"After seven years of pandering to oil companies, selling off pristine polar bear habitat the size of Pennsylvania simply goes too far."
The U.S. Interior Department moved ahead today with auctioning oil and gas leases in Alaska's Chukchi Sea, despite stiff opposition from conservation groups and some members of Congress.
The Chukchi Sea, off Alaska's northern coast has also been called the Polar Bear Sea because it is prime habitat for the bear. The lease sale encompasses about 30 million acres, the equivalent of the state of Pennsylvania.
A decision on whether to list the polar bear as threatened under the Endangered Species Act was expected weeks ago, but has been stalled. Many have questioned the timing of that decision, saying it appears the listing was shelved to allow the leasing to move ahead first.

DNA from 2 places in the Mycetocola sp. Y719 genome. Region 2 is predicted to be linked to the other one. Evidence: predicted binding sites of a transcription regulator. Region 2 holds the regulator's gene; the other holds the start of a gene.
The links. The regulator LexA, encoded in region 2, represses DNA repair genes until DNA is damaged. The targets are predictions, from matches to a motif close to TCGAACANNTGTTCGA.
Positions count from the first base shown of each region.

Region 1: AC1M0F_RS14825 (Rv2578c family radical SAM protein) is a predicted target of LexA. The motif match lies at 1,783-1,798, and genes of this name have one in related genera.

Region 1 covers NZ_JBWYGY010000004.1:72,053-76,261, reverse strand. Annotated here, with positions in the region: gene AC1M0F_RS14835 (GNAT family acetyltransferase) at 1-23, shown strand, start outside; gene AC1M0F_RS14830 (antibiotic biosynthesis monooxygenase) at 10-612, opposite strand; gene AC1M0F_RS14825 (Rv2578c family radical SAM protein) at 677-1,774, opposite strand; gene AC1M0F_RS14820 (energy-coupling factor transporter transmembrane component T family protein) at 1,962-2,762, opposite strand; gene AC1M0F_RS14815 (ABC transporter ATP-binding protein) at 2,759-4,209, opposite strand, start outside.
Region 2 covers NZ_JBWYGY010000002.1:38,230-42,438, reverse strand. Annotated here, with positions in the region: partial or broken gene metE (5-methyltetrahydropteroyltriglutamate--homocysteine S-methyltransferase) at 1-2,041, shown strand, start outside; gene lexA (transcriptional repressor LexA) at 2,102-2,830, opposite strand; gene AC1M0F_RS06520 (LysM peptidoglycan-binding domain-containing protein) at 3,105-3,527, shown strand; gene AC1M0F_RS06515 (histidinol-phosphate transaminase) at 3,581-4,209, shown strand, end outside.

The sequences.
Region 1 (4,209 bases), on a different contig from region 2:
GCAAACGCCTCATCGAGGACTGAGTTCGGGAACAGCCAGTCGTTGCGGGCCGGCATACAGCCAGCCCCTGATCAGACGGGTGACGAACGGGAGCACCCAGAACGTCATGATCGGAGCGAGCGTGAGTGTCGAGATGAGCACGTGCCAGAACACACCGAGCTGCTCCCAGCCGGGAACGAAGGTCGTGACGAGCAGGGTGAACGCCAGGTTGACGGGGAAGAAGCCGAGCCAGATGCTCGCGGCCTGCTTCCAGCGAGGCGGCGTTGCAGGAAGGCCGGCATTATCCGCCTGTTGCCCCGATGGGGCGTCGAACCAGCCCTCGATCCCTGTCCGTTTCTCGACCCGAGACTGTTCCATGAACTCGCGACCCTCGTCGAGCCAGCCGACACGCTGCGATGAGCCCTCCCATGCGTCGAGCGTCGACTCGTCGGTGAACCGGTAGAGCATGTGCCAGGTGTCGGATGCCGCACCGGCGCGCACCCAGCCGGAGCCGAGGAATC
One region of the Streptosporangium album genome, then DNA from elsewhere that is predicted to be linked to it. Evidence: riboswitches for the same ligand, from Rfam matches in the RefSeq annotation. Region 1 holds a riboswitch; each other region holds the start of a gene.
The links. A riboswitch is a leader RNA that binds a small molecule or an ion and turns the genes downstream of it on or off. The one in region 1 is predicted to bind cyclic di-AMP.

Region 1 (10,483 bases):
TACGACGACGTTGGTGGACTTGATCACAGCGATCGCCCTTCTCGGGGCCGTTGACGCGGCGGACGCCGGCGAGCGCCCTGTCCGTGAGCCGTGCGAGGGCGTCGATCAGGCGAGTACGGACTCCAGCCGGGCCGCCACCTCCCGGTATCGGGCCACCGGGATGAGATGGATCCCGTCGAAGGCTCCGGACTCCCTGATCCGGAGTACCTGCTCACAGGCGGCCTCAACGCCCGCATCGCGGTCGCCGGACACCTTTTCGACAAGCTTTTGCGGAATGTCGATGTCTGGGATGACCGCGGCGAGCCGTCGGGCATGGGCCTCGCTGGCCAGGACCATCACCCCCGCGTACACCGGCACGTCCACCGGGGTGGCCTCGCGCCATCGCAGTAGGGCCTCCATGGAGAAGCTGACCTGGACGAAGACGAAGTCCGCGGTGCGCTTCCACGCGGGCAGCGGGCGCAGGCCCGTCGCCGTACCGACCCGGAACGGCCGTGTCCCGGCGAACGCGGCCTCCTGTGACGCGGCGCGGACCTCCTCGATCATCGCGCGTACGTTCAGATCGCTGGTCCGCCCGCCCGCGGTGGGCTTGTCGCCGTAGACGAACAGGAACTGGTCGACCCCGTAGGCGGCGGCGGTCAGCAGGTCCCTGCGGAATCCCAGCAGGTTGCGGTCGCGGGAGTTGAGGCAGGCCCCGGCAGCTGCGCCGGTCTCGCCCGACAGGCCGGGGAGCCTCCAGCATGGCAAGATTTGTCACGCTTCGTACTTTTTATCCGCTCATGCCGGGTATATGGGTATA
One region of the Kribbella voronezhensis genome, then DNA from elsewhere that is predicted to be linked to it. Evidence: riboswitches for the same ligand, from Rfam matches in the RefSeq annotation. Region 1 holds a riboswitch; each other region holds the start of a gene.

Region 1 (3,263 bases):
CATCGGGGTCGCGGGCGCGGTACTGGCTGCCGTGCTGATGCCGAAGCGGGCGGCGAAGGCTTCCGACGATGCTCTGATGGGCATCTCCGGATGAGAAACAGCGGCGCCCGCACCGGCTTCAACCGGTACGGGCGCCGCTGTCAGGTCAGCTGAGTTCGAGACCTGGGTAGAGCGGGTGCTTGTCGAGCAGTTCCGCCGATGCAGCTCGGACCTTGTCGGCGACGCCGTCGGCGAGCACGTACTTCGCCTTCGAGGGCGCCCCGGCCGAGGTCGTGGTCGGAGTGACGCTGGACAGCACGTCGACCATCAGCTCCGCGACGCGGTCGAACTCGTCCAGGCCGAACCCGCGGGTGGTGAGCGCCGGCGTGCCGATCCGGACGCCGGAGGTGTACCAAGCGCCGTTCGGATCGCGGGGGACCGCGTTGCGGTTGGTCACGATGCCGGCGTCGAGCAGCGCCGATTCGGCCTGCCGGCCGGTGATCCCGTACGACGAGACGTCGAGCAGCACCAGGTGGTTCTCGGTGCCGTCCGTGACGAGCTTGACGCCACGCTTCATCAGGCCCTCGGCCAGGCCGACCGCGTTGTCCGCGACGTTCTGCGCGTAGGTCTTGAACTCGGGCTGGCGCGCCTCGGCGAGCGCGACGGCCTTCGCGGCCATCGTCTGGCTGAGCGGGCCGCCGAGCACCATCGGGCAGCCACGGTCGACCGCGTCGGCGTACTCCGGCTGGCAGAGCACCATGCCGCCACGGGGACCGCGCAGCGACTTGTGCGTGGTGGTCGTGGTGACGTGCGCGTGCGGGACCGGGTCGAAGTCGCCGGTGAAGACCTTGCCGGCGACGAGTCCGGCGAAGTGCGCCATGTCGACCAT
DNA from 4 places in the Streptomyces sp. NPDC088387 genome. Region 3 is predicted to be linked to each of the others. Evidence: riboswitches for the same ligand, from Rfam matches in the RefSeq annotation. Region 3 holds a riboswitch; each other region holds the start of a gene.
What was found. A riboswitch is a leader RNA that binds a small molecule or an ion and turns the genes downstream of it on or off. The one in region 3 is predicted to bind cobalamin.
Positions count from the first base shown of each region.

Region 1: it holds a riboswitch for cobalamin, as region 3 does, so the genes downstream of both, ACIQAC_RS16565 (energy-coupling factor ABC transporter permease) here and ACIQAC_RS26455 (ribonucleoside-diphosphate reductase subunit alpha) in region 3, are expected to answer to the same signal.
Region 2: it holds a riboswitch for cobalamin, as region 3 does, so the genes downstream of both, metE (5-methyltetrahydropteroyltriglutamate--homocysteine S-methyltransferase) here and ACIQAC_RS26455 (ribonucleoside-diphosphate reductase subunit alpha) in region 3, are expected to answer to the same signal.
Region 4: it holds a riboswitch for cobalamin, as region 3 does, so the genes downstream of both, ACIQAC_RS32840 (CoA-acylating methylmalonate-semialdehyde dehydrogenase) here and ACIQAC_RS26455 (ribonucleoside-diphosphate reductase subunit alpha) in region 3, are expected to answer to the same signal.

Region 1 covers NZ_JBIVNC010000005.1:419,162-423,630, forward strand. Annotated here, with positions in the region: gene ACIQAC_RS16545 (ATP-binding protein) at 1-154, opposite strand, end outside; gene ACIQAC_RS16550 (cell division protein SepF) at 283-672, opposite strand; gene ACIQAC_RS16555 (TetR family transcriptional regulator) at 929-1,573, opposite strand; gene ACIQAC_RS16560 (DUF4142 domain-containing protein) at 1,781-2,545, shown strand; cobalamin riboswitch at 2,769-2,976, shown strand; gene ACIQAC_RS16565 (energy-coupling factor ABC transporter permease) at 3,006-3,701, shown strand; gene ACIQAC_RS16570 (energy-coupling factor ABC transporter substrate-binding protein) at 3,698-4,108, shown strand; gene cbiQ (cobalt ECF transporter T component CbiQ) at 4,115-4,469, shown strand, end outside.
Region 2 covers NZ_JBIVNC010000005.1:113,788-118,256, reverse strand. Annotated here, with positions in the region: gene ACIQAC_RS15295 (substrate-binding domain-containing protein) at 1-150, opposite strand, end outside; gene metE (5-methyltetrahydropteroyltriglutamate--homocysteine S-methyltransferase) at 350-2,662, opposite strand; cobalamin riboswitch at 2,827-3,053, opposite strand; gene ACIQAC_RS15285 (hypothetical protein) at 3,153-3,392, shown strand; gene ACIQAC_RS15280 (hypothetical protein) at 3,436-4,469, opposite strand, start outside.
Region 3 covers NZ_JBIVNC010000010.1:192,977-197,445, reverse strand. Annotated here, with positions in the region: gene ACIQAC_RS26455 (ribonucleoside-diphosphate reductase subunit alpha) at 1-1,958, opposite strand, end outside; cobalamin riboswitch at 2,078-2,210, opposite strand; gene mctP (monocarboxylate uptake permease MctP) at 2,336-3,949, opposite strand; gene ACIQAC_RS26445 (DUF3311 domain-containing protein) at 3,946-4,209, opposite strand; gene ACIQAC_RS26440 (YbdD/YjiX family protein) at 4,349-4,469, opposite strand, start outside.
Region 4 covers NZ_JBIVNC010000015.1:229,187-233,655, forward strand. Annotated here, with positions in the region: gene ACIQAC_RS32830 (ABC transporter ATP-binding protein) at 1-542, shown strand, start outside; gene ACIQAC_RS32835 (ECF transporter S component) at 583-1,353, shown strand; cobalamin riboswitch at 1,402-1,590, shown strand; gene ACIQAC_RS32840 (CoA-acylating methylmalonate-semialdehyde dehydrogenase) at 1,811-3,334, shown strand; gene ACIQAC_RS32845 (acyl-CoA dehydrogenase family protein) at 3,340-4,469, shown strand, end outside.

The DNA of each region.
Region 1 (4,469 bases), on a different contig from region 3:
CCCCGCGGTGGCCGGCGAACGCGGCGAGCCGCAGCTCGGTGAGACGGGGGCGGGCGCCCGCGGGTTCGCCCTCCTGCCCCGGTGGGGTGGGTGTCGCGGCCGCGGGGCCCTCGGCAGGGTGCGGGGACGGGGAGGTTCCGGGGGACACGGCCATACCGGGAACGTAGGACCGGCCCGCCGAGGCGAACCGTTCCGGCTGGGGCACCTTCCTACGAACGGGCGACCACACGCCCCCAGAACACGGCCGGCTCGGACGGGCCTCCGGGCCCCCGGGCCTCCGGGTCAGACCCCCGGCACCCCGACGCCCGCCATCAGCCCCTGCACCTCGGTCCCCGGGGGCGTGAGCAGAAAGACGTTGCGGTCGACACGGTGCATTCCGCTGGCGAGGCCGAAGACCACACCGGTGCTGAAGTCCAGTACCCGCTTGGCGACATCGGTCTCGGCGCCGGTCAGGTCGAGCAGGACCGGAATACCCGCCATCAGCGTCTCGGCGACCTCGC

Last week, Audubon joined other conservation groups together with Alaska natives in suing to force the agency to reassess the legality and environmental impact of oil and gas leasing in the Chukchi Sea.
According to internal documents released by the whistleblower group Public Employees for Environmental Responsibility (PEER), the Interior Department ignored warnings by agency scientists that oil spills in the Chukchi would harm polar bears.
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